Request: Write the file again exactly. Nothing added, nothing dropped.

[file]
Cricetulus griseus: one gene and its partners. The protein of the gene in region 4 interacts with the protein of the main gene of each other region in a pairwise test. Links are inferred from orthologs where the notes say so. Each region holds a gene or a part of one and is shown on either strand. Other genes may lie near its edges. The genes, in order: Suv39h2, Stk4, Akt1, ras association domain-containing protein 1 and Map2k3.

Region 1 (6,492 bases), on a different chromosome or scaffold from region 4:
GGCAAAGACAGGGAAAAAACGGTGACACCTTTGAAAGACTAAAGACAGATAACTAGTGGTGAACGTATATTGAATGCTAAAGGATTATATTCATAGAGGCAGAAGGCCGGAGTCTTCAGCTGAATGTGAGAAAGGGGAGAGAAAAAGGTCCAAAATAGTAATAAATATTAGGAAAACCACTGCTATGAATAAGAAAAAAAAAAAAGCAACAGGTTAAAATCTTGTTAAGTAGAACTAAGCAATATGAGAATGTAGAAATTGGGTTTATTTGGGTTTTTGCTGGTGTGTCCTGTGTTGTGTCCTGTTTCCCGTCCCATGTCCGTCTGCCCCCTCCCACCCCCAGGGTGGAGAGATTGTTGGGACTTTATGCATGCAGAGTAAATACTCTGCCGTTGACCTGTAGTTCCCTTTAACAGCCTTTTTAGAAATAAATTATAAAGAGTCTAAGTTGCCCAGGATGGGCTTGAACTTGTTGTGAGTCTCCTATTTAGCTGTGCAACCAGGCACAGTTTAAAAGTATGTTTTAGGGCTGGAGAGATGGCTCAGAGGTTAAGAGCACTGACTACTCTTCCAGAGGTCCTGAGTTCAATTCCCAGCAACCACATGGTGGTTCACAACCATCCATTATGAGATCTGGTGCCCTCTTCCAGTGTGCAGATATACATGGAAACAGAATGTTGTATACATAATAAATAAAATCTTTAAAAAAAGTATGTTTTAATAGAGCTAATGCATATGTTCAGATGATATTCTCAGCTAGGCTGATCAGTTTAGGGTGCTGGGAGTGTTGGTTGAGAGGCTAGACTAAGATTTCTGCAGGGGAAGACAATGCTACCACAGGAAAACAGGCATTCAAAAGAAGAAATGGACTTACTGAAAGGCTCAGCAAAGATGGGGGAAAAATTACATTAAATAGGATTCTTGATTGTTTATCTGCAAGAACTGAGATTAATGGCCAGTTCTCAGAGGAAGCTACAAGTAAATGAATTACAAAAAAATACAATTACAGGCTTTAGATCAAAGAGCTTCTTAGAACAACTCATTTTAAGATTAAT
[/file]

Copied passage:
Cricetulus griseus: one gene and its partners. The protein of the gene in region 4 interacts with the protein of the main gene of each other region in a pairwise test. Links are inferred from orthologs where the notes say so. Each region holds a gene or a part of one and is shown on either strand. Other genes may lie near its edges. The genes, in order: Suv39h2, Stk4, Akt1, ras association domain-containing protein 1 and Map2k3.

Region 1 (6,492 bases), on a different chromosome or scaffold from region 4:
GGCAAAGACAGGGAAAAAACGGTGACACCTTTGAAAGACTAAAGACAGATAACTAGTGGTGAACGTATATTGAATGCTAAAGGATTATATTCATAGAGGCAGAAGGCCGGAGTCTTCAGCTGAATGTGAGAAAGGGGAGAGAAAAAGGTCCAAAATAGTAATAAATATTAGGAAAACCACTGCTATGAATAAGAAAAAAAAAAAAGCAACAGGTTAAAATCTTGTTAAGTAGAACTAAGCAATATGAGAATGTAGAAATTGGGTTTATTTGGGTTTTTGCTGGTGTGTCCTGTGTTGTGTCCTGTTTCCCGTCCCATGTCCGTCTGCCCCCTCCCACCCCCAGGGTGGAGAGATTGTTGGGACTTTATGCATGCAGAGTAAATACTCTGCCGTTGACCTGTAGTTCCCTTTAACAGCCTTTTTAGAAATAAATTATAAAGAGTCTAAGTTGCCCAGGATGGGCTTGAACTTGTTGTGAGTCTCCTATTTAGCTGTGCAACCAGGCACAGTTTAAAAGTATGTTTTAGGGCTGGAGAGATGGCTCAGAGGTTAAGAGCACTGACTACTCTTCCAGAGGTCCTGAGTTCAATTCCCAGCAACCACATGGTGGTTCACAACCATCCATTATGAGATCTGGTGCCCTCTTCCAGTGTGCAGATATACATGGAAACAGAATGTTGTATACATAATAAATAAAATCTTTAAAAAAAGTATGTTTTAATAGAGCTAATGCATATGTTCAGATGATATTCTCAGCTAGGCTGATCAGTTTAGGGTGCTGGGAGTGTTGGTTGAGAGGCTAGACTAAGATTTCTGCAGGGGAAGACAATGCTACCACAGGAAAACAGGCATTCAAAAGAAGAAATGGACTTACTGAAAGGCTCAGCAAAGATGGGGGAAAAATTACATTAAATAGGATTCTTGATTGTTTATCTGCAAGAACTGAGATTAATGGCCAGTTCTCAGAGGAAGCTACAAGTAAATGAATTACAAAAAAATACAATTACAGGCTTTAGATCAAAGAGCTTCTTAGAACAACTCATTTTAAGATTAAT